“When you’re at the end of your rope, tie a knot and hold on.”
— Theodore Roosevelt, AIOFP
Where did it begin?
The financial planning profession didn’t emerge fully formed but evolved, over time, from an industry designed to sell insurance and investment products. An industry unfairly characterised by minimal work, high commissions and a focus on product distribution. While many of these agents may have seen genuine value in the products they sold, others just saw them as a lucrative sales opportunity with few barriers to entry and fewer ongoing responsibilities. Since the financial planning industry was born from product sales, it’s small wonder that it has been hard to decouple the idea of financial planning from financial product sales.
However it started, financial planning has come such a long way since those early days. The hard work that many put in over the years to elevate the industry, to create professional standards and to establish minimum requirements has been significant, just in the last 20 years alone.
While we celebrate these significant successes, as we should, we should also take a moment to consider the consequences and implications of these changes and the impact they’ve had. In particular, has the approach we’ve taken on the issue of adviser education done more harm than good?
Without disputing the idea that some individuals should not be providing advice, is the immediate loss of thousands of advisers (and the inordinate stress and pressure imposed on those that remained) likely to deliver long-term outcomes that justify the cost?
Has the industry over-corrected and focused on individual competency instead of properly responding to structural conflicts?
Where has it gone wrong?
“Education is what remains after one has forgotten what one has learned in school.”
— Albert Einstein
One could argue that the way in which rapid completion of education standards has been forced upon a cohort of advisers who have a wealth of experience, established businesses and strong client relationships misses the point. Education should be about more than qualifications. Unfortunately, it appears that the genuine desire to improve client outcomes and experiences has simply imposed a box-ticking exercise on top of an already over-burdened industry. Consider the other changes that also needed to be managed: the introduction and impact of Ongoing Fee Arrangements and Fee Disclosure Statements, TASA/TPB requirements coming in (then out), to FASEA being formed (then disbanded), to Red October (the 2021 introduction of Reportable Situations and Design and Distribution Obligations).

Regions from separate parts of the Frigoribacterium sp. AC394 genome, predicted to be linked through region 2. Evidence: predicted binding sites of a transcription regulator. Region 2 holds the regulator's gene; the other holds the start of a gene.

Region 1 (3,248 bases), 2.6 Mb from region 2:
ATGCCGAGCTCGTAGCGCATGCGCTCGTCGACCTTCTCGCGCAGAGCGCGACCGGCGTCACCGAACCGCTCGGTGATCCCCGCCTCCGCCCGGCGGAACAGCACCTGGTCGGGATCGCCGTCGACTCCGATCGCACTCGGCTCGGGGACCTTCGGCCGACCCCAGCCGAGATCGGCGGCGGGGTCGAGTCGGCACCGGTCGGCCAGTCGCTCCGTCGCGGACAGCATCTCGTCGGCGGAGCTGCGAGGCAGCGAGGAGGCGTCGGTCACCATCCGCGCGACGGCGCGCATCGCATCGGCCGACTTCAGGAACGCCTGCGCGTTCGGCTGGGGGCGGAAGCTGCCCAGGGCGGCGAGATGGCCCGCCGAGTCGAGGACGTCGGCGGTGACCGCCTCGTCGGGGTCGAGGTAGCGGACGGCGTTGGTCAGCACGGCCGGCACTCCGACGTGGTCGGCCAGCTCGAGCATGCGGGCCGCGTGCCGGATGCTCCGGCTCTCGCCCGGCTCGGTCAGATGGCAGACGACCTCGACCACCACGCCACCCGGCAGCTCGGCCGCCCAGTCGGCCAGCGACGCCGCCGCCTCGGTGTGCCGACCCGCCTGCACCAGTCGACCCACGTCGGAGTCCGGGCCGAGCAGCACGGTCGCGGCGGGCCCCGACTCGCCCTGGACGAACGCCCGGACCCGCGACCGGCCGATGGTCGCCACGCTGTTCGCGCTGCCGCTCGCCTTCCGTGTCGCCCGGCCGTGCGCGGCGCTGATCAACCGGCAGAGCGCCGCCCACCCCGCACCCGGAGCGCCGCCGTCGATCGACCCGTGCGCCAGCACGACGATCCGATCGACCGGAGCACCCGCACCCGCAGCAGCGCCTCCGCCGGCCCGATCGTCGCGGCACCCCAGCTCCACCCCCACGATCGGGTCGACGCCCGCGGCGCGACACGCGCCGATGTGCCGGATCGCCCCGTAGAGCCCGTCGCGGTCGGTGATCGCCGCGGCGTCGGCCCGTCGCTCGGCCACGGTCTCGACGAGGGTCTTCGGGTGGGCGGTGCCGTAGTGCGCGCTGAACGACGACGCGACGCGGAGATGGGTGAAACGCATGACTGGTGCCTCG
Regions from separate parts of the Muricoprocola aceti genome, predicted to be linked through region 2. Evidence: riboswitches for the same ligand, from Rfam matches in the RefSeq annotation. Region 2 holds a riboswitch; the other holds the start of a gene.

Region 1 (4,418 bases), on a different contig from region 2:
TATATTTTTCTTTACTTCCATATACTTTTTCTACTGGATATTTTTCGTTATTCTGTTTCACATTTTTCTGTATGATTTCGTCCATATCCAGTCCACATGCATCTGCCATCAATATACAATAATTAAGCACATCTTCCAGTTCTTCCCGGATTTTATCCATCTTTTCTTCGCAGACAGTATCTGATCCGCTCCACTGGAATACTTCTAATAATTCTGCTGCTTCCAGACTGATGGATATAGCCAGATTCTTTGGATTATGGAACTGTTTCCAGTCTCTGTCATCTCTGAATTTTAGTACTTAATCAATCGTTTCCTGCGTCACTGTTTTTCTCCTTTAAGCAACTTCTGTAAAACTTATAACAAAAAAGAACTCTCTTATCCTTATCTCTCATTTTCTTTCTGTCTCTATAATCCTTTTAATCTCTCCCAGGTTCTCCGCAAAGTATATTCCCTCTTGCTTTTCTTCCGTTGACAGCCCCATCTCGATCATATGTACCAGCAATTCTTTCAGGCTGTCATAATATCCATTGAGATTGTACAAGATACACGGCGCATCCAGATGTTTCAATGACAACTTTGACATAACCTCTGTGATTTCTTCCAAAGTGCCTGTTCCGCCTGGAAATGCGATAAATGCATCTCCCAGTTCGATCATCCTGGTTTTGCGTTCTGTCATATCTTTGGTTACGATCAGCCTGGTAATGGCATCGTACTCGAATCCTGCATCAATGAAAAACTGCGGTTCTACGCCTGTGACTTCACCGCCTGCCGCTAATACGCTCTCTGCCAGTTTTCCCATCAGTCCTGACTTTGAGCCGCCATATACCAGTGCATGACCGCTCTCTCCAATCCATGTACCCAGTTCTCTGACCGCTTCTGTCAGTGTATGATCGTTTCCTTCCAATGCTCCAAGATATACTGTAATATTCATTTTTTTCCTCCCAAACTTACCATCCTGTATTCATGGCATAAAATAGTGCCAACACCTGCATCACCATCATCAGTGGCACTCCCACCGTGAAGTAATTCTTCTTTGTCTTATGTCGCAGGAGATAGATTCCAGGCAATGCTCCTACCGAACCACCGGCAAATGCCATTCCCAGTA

In the context of adviser competency, the baby wasn’t just thrown out with the bathwater – the entire house was demolished and now we’re gazing at the rubble trying to figure out how to re-build the house.
Make no mistake, the barriers to entry were too low for far too long. They had to increase significantly to help elevate the perception of the financial planning industry from a product sales function to a profession.
Education, when fully embraced, is an immersive learning process. It can teach us critical thinking skills, broaden our depth and knowledge of topics, teach us research skills, help us build the skills to actively listen and work with others, thereby helping us grow as people and professionals.
This is what makes education valuable – not the piece of paper itself, but the process we go through in order to obtain it.
Advisers intimately understand and value education. It’s built into the fabric of what advisers do with constant technical reading, Continuing Professional Development studies and participating in professional networks that foster the sharing of ideas and strategies to help clients. The real-world learning was already happening prior to the introduction of the FASEA education pathway. So, the requirement for education standards was never the problem. The way in which the FASEA education standards have been implemented is what has caused so much heartache, because education should be the gate-opener and learning curve for the start of a career, not something mandated in the twilight of a career when the practical experience has (hopefully) already been learnt.